The annual summit brought together representatives from the six-nation bloc for the first time since the Qatar crisis erupted six months ago
How GCC summit can be hailed as a part success despite closing early
It was cut short by a day and may have had air of anticlimax about it, but this year's Gulf Cooperation Council summit was successful in at least one respect: it brought together representatives from the six-nation bloc for the first time since the Qatar crisis erupted six months ago.
Invitations to the summit no doubt came as both a surprise and relief for member states. Failure to hold the 38th summit — and there were some doubts as to whether it would take place — could have prolonged the crisis “for years”, as Dr Anwar Gargash, Minister of State for Foreign Affairs, warned at the onset of the six-month row.
However, even Dr Gargash — one of the most vocal officials on the subject of Qatar — declared the summit was "a very positive step" in sensitive times.
On Wednesday, the day after the summit closed, he tweeted that "the success of Kuwait' summit confirms that the GCC will continue and prevail despite its crisis with Qatar".
But, he added, "only courage and wisdom will ensure the retraction of harmful policies in the region".
The summit placed Qatar's emir and representatives of the three GCC member states boycotting Doha — the UAE, Saudi Arabia and Bahrain — in the same room for the first time since June.
And pains were taken to make sure they were seen gathering together, with two busloads of journalists from Japan to North America installed outside Tahrir Hall in Kuwait City's Al Bayan Palace to watch the four men exchanging warm gestures of friendship with their host, the emir of Kuwait. At one point, Qatar's Emir Sheikh Tamim Al Thani — all two metres of him — squatted next to his Kuwait counterpart and held a whispered conversation moments before the closing address. Less than a minute later, Dr Gargash did exactly the same.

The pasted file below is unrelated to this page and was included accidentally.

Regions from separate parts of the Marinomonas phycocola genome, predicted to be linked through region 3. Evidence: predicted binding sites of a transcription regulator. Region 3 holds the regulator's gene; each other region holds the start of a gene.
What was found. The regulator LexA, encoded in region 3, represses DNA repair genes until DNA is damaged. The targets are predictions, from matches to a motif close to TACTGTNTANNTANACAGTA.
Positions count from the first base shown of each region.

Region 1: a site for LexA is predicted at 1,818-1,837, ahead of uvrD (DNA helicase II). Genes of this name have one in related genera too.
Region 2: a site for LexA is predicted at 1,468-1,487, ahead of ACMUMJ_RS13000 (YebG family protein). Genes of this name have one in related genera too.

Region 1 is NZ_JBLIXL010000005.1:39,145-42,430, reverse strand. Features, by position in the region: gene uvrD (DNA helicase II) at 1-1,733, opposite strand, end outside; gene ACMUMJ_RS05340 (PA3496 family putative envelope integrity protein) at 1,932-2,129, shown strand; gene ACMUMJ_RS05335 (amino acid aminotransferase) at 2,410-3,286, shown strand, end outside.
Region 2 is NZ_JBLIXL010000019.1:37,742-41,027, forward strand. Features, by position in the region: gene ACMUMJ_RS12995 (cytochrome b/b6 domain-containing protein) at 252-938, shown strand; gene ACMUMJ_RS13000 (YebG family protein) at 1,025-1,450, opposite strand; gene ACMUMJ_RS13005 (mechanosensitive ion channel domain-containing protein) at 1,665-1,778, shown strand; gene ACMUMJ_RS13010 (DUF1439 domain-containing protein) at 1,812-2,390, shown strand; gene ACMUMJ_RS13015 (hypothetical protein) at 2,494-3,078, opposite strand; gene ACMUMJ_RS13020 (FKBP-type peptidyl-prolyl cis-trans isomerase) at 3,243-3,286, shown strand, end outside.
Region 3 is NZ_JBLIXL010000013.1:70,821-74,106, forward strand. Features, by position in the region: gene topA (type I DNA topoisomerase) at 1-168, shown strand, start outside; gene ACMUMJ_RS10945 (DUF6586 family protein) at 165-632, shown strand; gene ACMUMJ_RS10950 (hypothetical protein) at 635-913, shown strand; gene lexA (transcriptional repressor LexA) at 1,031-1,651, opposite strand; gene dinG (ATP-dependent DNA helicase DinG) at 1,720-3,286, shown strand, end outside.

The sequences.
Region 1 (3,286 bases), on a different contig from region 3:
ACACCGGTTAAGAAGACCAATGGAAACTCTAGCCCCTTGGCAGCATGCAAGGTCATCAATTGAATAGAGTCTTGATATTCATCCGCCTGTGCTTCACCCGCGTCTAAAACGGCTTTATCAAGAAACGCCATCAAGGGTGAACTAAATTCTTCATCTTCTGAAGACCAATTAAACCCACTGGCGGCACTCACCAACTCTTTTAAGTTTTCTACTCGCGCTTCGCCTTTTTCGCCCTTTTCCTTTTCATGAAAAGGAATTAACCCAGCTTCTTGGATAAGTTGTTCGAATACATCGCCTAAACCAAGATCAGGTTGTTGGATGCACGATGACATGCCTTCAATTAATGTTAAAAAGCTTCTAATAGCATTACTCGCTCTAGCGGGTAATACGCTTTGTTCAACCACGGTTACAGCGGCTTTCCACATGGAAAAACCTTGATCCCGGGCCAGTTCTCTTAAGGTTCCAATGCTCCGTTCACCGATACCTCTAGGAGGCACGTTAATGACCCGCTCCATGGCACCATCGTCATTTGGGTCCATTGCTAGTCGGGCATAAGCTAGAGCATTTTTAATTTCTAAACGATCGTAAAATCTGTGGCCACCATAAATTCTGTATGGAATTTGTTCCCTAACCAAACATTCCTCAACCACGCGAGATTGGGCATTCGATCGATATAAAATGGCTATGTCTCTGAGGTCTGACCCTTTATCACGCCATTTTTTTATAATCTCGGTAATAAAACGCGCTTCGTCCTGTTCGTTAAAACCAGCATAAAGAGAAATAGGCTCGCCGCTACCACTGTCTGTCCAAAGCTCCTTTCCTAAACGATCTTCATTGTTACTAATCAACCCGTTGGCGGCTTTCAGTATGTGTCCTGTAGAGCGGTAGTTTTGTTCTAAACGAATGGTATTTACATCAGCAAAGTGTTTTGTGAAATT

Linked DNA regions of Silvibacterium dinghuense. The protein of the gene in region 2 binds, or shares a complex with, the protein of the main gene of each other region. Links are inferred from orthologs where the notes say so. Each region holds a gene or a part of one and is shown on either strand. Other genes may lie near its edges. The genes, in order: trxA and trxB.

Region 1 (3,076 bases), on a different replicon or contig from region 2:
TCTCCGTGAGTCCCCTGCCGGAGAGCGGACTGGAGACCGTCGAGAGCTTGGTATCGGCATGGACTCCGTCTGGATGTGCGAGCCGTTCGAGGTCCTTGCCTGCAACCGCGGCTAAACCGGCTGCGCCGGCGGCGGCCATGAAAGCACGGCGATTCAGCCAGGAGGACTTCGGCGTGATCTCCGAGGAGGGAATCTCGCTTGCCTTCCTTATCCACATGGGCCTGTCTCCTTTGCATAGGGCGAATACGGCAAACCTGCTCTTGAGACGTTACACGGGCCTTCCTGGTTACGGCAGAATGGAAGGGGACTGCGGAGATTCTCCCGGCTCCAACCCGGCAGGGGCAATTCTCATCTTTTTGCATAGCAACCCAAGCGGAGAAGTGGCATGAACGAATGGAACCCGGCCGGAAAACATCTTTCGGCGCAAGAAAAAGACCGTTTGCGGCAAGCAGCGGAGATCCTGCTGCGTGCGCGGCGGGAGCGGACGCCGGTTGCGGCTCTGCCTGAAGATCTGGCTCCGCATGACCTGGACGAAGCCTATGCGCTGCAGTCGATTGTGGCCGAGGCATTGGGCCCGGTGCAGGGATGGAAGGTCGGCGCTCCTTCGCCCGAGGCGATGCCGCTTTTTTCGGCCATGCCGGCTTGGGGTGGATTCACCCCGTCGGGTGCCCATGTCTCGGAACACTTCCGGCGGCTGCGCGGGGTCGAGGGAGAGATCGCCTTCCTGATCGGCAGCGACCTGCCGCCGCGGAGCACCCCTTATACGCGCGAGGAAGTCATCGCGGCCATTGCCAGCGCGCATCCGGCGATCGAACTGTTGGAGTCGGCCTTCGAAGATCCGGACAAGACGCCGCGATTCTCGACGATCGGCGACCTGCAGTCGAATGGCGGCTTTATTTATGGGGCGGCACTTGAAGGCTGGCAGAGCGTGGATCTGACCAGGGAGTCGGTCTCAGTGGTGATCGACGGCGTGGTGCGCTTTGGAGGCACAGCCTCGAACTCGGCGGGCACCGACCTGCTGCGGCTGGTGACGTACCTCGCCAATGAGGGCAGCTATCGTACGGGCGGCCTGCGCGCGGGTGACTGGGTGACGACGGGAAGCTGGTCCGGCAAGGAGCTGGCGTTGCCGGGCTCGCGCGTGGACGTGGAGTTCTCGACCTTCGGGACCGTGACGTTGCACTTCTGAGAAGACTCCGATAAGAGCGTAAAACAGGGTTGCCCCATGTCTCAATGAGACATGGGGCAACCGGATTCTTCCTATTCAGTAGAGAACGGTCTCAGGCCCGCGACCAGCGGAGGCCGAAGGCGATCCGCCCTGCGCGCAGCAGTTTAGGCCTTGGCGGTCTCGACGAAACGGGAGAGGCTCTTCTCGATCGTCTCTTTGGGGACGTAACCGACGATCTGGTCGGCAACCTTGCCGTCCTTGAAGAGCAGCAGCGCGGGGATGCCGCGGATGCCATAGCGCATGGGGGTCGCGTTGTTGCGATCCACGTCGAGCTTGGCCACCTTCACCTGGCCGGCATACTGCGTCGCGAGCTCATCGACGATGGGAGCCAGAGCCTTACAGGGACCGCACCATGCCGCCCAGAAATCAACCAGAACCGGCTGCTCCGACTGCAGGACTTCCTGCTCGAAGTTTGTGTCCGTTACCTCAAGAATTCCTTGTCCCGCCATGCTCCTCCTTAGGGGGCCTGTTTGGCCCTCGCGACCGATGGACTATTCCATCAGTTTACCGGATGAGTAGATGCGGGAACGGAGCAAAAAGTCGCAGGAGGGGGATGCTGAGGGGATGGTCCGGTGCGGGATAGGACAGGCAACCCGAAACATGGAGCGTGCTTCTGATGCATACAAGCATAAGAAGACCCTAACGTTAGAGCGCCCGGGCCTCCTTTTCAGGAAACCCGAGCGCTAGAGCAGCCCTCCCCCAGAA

The attendance of all six countries, albeit not all represented by their heads of state as is typical, was partly out of respect for the Kuwaiti emir, Sheikh Sabah Al Ahmed, who urged the countries to engage in unity, and assured the representatives of his confidence in the resilience of the 38-year old institution's ability to overcome challenges. Many say it is due to his ability as a skilled bridge-builder in the Gulf that the summit took place at all; he played a key role in resolving the previous crisis in 2014 and is regarded as the best hope now for resolving the current rift.
The presence of all six member states in Kuwait is possibly also a sign of their willingness to engage in dialogue, even after the UAE, Saudi Arabia and Bahrain said they would not attend the summit unless Doha changed its ways.
Unlike meetings held by other more transparent regional blocs, those conducted by the GCC are more cryptic. They happen behind closed doors, away from outside scrutiny.
Historically, the annual summits are not known for producing landmark decisions or swift progress. Rather their import lies in the fact that the six states get together to align their interests, and this year's summit seemed to achieve that.
Many believed the Qatar crisis would consume the closed session agenda. As it turned out, sources said it focused on Kuwait's appeal for the GCC to be the platform for a solution — an outcome that the 88-year-old Kuwaiti emir is convinced will emerge.
The evidence for this came in a statement at the end of the conference, calling for the formation of a committee to resolve the crisis. Officials at the summit said the move could precede a reworking of the GCC’s charter to include a more robust conflict resolution mechanism.
Yemen also featured prominently on the agenda, with Sheikh Sabah Al Khaled, Kuwaiti minister of foreign affairs, saying that “peace in Yemen can only be found through political means”.
Kuwait was host to last year's round of peace talks, which Saudi Arabia claimed were undermined by Iranian influence. With the death of Yemen's former — but still powerful — president on Monday this week, another round of talks seems possible and it is likely that Kuwait will again host them.
The Kuwaiti foreign minister also took a harder stance on Iran, urging the need for “all countries to adhere to and respect state sovereignty”.
The point was clearly made that an increasingly menacing Iran, just to the east of the Arabian Gulf, makes GCC unity even more essential. The very reason for the GCC's formation in 1981 was at least in part to be a counterbalance to the growing threat of Iran's foreign policy, and its intention to export its Islamic Revolution to the rest of the Middle East.
Some argue that Kuwait and Oman — coincidentally the two mediating nations in the Qatar crisis — need the GCC more than the other members, but with Tehran’s sights set on exerting its influence more aggressively, the bloc — and a united bloc — is needed now more than ever before.